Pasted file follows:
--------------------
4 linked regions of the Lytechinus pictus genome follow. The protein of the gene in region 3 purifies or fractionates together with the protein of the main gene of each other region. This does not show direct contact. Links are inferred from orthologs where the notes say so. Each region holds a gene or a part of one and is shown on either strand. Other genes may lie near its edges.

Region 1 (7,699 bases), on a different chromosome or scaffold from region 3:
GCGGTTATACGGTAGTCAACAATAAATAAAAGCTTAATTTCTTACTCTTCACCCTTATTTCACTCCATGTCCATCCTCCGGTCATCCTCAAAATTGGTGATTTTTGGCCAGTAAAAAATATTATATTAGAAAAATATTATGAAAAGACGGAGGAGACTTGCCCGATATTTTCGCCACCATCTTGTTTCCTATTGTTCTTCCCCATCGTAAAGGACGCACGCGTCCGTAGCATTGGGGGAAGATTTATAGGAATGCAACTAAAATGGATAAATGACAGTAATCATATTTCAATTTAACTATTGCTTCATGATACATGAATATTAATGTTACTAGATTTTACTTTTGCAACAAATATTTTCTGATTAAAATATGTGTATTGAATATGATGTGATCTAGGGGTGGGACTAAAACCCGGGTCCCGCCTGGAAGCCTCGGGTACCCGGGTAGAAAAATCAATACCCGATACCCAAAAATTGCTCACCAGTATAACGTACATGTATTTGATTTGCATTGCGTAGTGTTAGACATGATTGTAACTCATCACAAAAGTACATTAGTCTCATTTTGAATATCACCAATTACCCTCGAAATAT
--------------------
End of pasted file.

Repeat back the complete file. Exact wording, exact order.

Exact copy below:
4 linked regions of the Lytechinus pictus genome follow. The protein of the gene in region 3 purifies or fractionates together with the protein of the main gene of each other region. This does not show direct contact. Links are inferred from orthologs where the notes say so. Each region holds a gene or a part of one and is shown on either strand. Other genes may lie near its edges.

Region 1 (7,699 bases), on a different chromosome or scaffold from region 3:
GCGGTTATACGGTAGTCAACAATAAATAAAAGCTTAATTTCTTACTCTTCACCCTTATTTCACTCCATGTCCATCCTCCGGTCATCCTCAAAATTGGTGATTTTTGGCCAGTAAAAAATATTATATTAGAAAAATATTATGAAAAGACGGAGGAGACTTGCCCGATATTTTCGCCACCATCTTGTTTCCTATTGTTCTTCCCCATCGTAAAGGACGCACGCGTCCGTAGCATTGGGGGAAGATTTATAGGAATGCAACTAAAATGGATAAATGACAGTAATCATATTTCAATTTAACTATTGCTTCATGATACATGAATATTAATGTTACTAGATTTTACTTTTGCAACAAATATTTTCTGATTAAAATATGTGTATTGAATATGATGTGATCTAGGGGTGGGACTAAAACCCGGGTCCCGCCTGGAAGCCTCGGGTACCCGGGTAGAAAAATCAATACCCGATACCCAAAAATTGCTCACCAGTATAACGTACATGTATTTGATTTGCATTGCGTAGTGTTAGACATGATTGTAACTCATCACAAAAGTACATTAGTCTCATTTTGAATATCACCAATTACCCTCGAAATAT